Translator Disclaimer
1 December 2006 Nitrogen cycling at treeline: Latitudinal and elevational patterns across a boreal landscape
Author Affiliations +

We studied spatial and temporal patterns of nitrogen pools and fluxes in soils at treeline and forested sites within three mountain ranges across a 785-km transect in Alaska during 2001–2002. We measured pools of soil mineral (ammonium and nitrate) and organic (amino acid and microbial biomass) nitrogen, in situ rates of net mineralization, net nitrification, net amino acid production, and decomposition, as well as soil carbon turnover in a laboratory incubation experiment. Soils at treeline were mostly colder than forested soils, particularly during fall and over winter, and had reduced rates of nitrogen cycling and litter decomposition relative to forested stands. Treeline soils also had lower rates of potential respiration per unit carbon, suggesting reduced soil organic matter quality relative to forest soils. Therefore, effects of both colder temperatures and poorer substrate quality appeared to suppress rates of nitrogen turnover at treeline. Seasonal patterns of nitrogen turnover were similar across latitudes (i.e., mountain ranges). On average, 70% of total annual net nitrogen mineralization occurred from August through May, suggesting that fall and winter are critical periods for soil nitrogen transformations in both forested and treeline ecosystems. Among mountain ranges, pool sizes and fluxes of nitrogen were similar despite significant variation in growing season length and mean annual temperatures. Soil moisture and soil organic matter quality may have stronger effects on variation in nitrogen cycling than temperature at our sites.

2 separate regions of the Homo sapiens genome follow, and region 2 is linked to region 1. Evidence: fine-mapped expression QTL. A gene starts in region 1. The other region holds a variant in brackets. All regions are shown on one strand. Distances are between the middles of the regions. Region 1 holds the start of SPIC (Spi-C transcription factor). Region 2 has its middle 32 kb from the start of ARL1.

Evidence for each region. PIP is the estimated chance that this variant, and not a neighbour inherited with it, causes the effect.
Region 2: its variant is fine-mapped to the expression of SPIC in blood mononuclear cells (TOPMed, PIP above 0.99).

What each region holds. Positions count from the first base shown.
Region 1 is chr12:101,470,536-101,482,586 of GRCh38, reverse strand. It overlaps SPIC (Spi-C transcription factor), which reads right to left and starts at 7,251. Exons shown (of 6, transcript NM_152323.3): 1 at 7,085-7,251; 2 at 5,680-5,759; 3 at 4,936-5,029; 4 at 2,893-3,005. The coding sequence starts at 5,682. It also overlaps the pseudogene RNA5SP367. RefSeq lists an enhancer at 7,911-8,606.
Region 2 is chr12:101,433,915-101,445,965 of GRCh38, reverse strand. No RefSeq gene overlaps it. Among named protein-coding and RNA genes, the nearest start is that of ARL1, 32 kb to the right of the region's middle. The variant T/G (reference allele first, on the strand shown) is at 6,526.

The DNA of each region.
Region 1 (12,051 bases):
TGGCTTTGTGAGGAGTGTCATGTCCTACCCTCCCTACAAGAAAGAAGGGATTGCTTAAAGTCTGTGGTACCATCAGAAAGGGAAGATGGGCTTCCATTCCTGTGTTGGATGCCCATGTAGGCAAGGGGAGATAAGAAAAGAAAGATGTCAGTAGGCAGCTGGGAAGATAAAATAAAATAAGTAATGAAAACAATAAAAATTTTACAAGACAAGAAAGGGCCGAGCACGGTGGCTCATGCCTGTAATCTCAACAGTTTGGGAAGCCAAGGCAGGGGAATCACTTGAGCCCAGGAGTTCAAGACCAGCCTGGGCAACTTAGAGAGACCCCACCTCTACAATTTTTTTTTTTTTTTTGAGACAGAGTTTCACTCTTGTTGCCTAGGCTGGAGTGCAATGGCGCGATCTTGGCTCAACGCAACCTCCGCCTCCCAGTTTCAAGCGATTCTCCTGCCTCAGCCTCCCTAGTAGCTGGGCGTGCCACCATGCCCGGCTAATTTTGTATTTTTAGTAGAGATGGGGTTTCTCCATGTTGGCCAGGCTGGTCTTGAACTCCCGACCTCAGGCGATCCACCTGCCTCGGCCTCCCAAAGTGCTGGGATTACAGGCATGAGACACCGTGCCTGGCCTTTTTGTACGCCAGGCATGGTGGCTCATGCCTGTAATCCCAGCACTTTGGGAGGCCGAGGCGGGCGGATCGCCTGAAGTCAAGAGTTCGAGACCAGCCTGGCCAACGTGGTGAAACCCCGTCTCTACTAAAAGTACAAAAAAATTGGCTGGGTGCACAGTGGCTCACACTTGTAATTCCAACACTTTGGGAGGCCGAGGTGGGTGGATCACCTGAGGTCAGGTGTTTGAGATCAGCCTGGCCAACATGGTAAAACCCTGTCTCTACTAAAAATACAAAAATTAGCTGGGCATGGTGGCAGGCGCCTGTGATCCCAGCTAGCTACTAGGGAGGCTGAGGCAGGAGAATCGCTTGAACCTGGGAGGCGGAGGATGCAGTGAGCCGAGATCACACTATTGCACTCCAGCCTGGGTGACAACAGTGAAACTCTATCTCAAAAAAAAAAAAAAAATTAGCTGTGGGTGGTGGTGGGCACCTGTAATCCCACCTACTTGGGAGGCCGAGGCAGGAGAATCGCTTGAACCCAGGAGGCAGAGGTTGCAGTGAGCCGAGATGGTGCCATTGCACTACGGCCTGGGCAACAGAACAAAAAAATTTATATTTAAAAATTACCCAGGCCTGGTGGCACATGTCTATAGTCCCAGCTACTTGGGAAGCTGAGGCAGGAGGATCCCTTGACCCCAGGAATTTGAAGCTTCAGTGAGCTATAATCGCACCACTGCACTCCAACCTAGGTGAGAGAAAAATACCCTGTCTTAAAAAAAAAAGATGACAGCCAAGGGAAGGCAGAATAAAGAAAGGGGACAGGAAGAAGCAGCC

Patricia F. Loomis, Roger W. Ruess, Bjartmar Sveinbjörnsson, and Knut Kielland "Nitrogen cycling at treeline: Latitudinal and elevational patterns across a boreal landscape," Ecoscience 13(4), 544-556, (1 December 2006).[544:NCATLA]2.0.CO;2
Received: 30 January 2006; Accepted: 28 June 2006; Published: 1 December 2006

Get copyright permission
Back to Top